Fig. 1. Small (a) and large (b) cells of tumor RLS in ascities fluid of CBA mice. 1 — nucleus, 2 — lipid droplet, arrows show the nucleoli. Ultrathin sections, transmission electron microscopy (x 40000)
Fig. 2. Metastases (shown with arrows) of tumor RLS in renal pelvis area (HEx40) (a) and kidney cortex (HEx100) (b) of mice received PCT under scheme CHOP, 8 days after tumor inoculation (1 series of PCT injections). Asterisks show kidney tubules. Positive reaction with anti-Apaf-1 antibodies (shown by arrows) in pelvis area (x40) (c) of a mouse, 21 days post inoculation of the tumor RLS, 2 series of PCT injections. Large tumor cell (shown by arrows) in kidney tissue (HEx100) (d), 15 days post inoculation of the tumor, 2 series of PCT injections; asterisk indicates lumen of blood vessel. Metastasis (shown by arrows) in kidney cortex (HEx40) (e) 28 days after tumor inoculation, 3 series of PCT injections; asterisks show kidney tubules. Large tumor cells in mice kidney (f, g), 28 days after tumor inoculation, 3 series of PCT injections. 1 — nucleus, 2 — nucleolus, arrows show endoplasmic reticulum on fig. f, and cell borders — on fig. g. Ultrathin sections, transmission electron microscopy (x 50000, x 15000)
Histological examination of kidneys in mice inoculated with tumor RLS found metastasis foci in pelvis area and in cortex (Fig. 2, a, b), while in kidney medulla the metastases were not detected during whole experiment. The observed distribution of metastases corresponded with location of lymphosarcoma metastases in kidneys of sick humans [6, 15]. Metastasizing lymphosarcoma cells spread mainly by hematogenic way , so absence of metastases in kidney medulla is probably related to low blood flow in this part of the organ.
The kidneys of mice on day 8 after inoculation of the tumor RLS showed 6–8 metastases (40–60 µm in size) in kidney cortex per sagittal section. Number of metastases in renal pelvis area was 4–6 metastases per section. Sizes of these metastases varied from 50 to 100 µm after 14 days post inoculation of the tumor RLS. All the metastases comprised of identical cells having size 4–6 µm. These cells had roundish nucleus edged by small ring of weakly basophilic cytoplasm (Fig. 2, a, b). The reaction with antibodies for Ki-67 protein was negative showing arrest of mitotic division of tumor cells. Reaction for Apaf-1 protein also was negative, indicating the absence of apoptosis.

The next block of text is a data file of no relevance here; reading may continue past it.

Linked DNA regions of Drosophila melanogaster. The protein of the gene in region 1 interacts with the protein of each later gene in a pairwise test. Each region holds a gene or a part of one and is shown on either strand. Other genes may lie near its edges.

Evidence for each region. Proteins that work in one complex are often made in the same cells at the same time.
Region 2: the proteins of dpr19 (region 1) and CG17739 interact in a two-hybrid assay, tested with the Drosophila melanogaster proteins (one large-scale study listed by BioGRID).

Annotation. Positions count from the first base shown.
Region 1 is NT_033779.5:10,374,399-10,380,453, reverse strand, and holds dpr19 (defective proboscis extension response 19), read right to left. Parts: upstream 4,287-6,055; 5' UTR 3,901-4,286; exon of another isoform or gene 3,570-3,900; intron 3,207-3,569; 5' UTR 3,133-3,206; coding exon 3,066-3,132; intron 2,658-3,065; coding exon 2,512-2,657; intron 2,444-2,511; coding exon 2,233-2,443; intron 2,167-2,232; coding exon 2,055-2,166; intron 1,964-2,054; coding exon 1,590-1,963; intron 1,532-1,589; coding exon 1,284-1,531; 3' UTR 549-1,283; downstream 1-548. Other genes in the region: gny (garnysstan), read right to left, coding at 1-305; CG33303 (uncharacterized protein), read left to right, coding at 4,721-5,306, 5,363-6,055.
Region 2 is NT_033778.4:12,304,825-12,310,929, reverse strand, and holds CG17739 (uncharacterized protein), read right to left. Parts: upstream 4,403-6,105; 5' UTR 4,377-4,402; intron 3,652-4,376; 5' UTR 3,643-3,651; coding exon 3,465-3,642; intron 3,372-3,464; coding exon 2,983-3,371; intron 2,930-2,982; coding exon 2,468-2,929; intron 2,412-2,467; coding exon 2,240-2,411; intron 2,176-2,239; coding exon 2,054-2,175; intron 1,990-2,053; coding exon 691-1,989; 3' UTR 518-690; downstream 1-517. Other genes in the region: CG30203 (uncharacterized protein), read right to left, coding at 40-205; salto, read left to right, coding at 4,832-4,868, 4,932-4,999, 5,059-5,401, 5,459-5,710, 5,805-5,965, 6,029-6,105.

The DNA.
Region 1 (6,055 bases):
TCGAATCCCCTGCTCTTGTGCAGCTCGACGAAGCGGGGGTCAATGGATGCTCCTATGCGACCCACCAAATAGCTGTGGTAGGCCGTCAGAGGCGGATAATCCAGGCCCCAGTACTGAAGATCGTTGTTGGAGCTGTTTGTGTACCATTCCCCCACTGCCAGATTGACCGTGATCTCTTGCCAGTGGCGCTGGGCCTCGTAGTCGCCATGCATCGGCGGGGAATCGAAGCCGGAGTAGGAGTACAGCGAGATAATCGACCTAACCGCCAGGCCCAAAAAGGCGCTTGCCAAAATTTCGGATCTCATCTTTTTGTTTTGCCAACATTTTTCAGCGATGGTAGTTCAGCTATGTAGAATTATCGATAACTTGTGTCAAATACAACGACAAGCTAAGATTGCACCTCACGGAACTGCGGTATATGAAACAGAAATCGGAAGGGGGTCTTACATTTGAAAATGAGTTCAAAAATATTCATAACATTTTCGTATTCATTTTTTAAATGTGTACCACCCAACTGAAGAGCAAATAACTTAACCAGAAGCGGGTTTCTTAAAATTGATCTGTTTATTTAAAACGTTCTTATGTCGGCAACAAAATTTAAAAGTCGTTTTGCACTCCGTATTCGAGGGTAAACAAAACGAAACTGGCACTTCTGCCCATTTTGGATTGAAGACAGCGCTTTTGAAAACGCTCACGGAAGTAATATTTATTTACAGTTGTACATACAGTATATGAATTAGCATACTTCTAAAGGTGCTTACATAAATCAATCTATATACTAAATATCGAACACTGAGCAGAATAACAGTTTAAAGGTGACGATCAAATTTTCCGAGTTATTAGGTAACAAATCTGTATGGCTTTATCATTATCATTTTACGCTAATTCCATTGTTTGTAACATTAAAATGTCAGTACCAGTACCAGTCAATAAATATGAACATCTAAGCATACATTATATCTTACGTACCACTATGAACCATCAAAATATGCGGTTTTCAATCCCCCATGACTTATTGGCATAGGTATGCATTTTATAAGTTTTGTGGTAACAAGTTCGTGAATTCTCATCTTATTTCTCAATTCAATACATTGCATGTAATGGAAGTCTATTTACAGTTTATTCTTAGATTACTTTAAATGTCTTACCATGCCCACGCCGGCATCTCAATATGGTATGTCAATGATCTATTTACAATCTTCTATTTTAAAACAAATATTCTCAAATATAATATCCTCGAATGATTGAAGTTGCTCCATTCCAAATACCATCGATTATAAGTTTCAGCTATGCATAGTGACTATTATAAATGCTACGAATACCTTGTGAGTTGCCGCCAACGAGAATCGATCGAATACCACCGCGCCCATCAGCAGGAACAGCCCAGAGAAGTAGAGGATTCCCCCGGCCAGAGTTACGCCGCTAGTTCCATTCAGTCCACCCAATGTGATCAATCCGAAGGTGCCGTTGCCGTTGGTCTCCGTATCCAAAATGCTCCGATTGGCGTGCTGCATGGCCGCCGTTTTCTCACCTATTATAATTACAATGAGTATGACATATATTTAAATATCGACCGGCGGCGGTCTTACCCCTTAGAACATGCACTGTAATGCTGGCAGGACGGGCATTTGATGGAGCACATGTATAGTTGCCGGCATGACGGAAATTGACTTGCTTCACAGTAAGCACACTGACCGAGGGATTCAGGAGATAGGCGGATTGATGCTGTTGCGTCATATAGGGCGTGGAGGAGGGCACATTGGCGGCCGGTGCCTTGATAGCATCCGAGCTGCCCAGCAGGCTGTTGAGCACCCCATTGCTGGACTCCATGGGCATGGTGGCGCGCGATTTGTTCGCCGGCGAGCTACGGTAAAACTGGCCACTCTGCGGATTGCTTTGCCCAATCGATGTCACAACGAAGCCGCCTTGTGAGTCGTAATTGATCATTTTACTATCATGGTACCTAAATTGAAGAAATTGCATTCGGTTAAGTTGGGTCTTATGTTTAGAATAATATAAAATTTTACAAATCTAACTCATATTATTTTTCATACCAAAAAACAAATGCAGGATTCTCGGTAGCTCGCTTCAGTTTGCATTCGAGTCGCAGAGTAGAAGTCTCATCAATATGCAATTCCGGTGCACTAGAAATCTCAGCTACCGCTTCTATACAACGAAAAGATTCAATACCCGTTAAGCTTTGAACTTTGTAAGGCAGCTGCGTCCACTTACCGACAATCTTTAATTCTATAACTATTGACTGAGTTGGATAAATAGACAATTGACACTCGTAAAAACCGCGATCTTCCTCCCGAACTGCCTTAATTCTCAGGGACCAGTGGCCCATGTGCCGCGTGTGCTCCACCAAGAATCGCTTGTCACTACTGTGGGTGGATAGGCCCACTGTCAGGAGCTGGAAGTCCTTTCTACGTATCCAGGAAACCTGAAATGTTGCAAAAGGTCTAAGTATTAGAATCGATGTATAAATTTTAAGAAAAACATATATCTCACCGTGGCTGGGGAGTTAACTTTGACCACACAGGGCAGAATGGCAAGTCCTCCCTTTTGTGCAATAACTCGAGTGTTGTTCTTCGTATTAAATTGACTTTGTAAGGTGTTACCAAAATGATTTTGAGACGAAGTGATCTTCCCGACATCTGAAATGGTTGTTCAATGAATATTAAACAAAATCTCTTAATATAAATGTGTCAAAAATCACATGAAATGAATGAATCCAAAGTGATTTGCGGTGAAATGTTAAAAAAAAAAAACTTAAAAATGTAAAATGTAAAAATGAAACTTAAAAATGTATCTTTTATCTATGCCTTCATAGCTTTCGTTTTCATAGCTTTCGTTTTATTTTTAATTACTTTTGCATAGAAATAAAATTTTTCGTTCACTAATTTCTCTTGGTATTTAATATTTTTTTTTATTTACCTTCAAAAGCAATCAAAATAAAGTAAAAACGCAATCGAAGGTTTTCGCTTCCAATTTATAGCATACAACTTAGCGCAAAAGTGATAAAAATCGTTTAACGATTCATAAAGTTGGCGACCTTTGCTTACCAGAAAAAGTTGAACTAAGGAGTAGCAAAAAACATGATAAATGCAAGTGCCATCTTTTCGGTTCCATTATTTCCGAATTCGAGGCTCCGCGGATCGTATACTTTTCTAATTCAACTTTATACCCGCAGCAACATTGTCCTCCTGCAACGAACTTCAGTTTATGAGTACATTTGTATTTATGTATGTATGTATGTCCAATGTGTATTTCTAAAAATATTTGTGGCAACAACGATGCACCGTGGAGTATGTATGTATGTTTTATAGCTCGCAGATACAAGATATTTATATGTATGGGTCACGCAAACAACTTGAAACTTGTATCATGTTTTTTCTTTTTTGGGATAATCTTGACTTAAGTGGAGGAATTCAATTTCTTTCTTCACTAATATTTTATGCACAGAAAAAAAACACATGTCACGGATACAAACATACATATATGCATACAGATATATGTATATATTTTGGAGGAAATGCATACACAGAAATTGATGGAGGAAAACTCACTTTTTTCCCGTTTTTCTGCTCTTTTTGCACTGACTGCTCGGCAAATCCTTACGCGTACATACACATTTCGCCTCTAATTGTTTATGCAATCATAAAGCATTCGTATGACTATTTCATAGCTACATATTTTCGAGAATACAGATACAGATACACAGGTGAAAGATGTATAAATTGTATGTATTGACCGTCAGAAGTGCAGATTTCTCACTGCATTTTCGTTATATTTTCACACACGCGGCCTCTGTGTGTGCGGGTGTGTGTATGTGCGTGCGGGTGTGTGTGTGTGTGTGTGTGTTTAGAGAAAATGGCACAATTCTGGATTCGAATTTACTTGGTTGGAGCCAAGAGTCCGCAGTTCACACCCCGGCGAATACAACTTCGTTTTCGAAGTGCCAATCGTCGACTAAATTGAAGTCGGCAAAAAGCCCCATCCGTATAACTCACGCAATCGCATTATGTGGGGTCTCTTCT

The morphology of metastases in kidney cortex and in renal pelvis area changed after two series of PCT injections (15 days post inoculation of the tumor). In kidney cortex number of metastases consisting of small cells decreased, and their size diminished to 20–50 µm. Size of metastases in renal pelvis area also decreased (to 50–70 µm), number of cell elements lessened, and they were separated by layers of connective tissue. Metastases located in renal pelvis area contained cells positively stained for anti-Apaf-1 protein that indicate apoptosis (Fig. 2, c). Reaction with antibodies for Ki-67 protein was negative in all of the metastases that point to suppression of tumor RLS cells proliferation. At the same time with regression of small cell metastases we found large tumor cells of 12–18 µm in size (some of them exceed 30 µm) in kidney parenchyma. On paraffin sections these cells had dark polymorphous nucleus with barely discernible borders and huge homogeneous basophilic cytoplasm (Fig. 2, d).
Next time point of the experiment, 21 days post inoculation of the tumor RLS, showed absence of small cell metastases in mice kidneys, instead of them large cell metastases of 50–80 µm size were observed in kidney cortex. “Explosive” growth of metastases in kidney cortex was observed in period of days 22–29 after tumor RLS inoculation (3 and 4 series of PCT injections): their number was 16–22 per sagittal section and size was 30–130 µm (Fig. 2, e). The metastases in this period consisted only of large cells, which demonstrated proliferative activity (positive reaction with anti-Ki-67 antibodies) despite injections of cytostatics. No signs of apoptosis were observed.
Electron-microscopic study of large tumor RLS cells revealed polymorphous nuclei with matrix of average density, small clumps of heterochromatin and prominent large nucleolus (Fig. 2 e, f). The cells contained grainy cytoplasm, long cisterns of rough endoplasmic reticulum, numerous free ribosomes, well-developed cisterns of Golgi complex, multivesicular bodies, electron dense lipid droplets, “coated” vesicles. Number of mitochondria varied from a few to some tens per cell section. The structure of large cells in kidney metastases indicated active metabolic processes both in membrane- and non-membrane compartments.